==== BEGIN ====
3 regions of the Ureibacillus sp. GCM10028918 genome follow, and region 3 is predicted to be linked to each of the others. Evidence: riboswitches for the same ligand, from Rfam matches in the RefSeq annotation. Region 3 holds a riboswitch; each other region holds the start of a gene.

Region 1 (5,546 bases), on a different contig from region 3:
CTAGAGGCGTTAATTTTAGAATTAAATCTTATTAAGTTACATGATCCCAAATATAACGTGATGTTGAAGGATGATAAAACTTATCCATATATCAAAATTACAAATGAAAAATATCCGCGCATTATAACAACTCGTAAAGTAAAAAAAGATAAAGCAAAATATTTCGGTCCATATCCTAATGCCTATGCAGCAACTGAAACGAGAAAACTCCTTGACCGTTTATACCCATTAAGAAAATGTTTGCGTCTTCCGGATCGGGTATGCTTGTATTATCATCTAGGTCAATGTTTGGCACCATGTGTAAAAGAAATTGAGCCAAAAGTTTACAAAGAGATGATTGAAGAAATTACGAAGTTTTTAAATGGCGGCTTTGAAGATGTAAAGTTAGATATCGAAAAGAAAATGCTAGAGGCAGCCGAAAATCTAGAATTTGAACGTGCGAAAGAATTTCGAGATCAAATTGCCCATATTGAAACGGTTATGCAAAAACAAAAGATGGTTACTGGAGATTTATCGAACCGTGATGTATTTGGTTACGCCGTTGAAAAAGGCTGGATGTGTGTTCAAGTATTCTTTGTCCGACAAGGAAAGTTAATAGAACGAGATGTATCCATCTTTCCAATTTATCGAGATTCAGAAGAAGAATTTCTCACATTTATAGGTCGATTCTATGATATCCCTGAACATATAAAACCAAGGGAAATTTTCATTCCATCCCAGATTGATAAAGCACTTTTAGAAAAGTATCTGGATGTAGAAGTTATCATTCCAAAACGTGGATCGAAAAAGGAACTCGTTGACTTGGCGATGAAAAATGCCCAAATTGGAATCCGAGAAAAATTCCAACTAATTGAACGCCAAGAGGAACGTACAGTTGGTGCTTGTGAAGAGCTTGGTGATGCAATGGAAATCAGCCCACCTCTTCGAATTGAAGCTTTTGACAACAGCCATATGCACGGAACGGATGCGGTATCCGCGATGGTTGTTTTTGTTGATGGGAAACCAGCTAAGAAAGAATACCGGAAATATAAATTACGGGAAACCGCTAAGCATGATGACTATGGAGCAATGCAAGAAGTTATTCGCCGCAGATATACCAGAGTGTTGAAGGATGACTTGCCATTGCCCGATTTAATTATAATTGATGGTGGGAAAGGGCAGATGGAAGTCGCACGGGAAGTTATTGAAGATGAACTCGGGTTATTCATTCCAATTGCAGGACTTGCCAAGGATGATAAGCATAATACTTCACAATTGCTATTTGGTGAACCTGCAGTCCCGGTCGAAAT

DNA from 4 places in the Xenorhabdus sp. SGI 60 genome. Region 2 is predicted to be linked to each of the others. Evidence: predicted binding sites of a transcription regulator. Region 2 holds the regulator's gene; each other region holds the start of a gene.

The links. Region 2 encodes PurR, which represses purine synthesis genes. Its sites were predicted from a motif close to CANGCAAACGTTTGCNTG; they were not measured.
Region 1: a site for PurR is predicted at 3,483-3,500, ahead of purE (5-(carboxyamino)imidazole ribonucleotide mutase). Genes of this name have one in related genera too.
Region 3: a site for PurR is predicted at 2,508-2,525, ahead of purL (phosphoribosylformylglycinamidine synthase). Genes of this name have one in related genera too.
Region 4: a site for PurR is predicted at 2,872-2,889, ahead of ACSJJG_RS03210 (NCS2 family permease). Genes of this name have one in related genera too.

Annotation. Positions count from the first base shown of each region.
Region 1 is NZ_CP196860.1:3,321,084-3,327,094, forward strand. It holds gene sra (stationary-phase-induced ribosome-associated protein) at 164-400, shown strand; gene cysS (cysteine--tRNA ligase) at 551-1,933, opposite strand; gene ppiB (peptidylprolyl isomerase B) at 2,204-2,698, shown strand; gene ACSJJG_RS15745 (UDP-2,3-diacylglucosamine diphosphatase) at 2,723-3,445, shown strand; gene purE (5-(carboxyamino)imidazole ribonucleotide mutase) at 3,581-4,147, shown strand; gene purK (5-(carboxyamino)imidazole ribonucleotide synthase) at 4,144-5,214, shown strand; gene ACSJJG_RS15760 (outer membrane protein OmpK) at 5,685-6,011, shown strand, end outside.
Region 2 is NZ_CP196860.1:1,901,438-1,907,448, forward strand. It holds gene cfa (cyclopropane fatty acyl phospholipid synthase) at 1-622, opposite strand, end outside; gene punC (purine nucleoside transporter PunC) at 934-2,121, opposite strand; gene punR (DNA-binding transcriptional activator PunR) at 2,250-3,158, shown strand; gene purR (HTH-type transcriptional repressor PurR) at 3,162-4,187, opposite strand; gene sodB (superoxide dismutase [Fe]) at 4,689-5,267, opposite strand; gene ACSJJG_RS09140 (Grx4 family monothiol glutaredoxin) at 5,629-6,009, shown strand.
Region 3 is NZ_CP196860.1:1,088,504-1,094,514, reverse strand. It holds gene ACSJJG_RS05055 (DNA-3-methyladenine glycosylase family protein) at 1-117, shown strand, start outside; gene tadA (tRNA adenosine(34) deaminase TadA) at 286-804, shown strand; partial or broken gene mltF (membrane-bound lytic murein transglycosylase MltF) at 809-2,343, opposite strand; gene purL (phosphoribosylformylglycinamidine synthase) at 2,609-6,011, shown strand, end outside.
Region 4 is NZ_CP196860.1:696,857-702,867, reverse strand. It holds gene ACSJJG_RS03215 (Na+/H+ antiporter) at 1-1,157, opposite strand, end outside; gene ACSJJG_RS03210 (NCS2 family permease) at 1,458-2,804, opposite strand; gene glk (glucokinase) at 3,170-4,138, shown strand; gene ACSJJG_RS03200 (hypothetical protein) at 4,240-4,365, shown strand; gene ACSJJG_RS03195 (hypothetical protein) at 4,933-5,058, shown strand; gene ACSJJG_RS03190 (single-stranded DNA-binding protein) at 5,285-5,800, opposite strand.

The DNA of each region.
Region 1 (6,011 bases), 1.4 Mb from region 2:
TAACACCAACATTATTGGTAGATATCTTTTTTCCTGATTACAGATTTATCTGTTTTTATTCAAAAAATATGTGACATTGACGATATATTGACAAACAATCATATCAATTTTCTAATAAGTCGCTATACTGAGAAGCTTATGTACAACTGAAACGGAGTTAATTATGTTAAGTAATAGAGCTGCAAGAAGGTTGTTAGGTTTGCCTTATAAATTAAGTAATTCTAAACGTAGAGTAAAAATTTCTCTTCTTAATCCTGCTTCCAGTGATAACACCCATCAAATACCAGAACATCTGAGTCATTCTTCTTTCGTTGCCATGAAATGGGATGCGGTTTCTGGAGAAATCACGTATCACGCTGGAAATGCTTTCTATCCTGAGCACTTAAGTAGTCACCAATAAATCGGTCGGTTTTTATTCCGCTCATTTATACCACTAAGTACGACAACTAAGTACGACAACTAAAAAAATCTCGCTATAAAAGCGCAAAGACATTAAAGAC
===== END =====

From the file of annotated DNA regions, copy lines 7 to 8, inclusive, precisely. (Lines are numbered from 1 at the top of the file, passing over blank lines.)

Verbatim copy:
Region 3: a site for PurR is predicted at 2,508-2,525, ahead of purL (phosphoribosylformylglycinamidine synthase). Genes of this name have one in related genera too.
Region 4: a site for PurR is predicted at 2,872-2,889, ahead of ACSJJG_RS03210 (NCS2 family permease). Genes of this name have one in related genera too.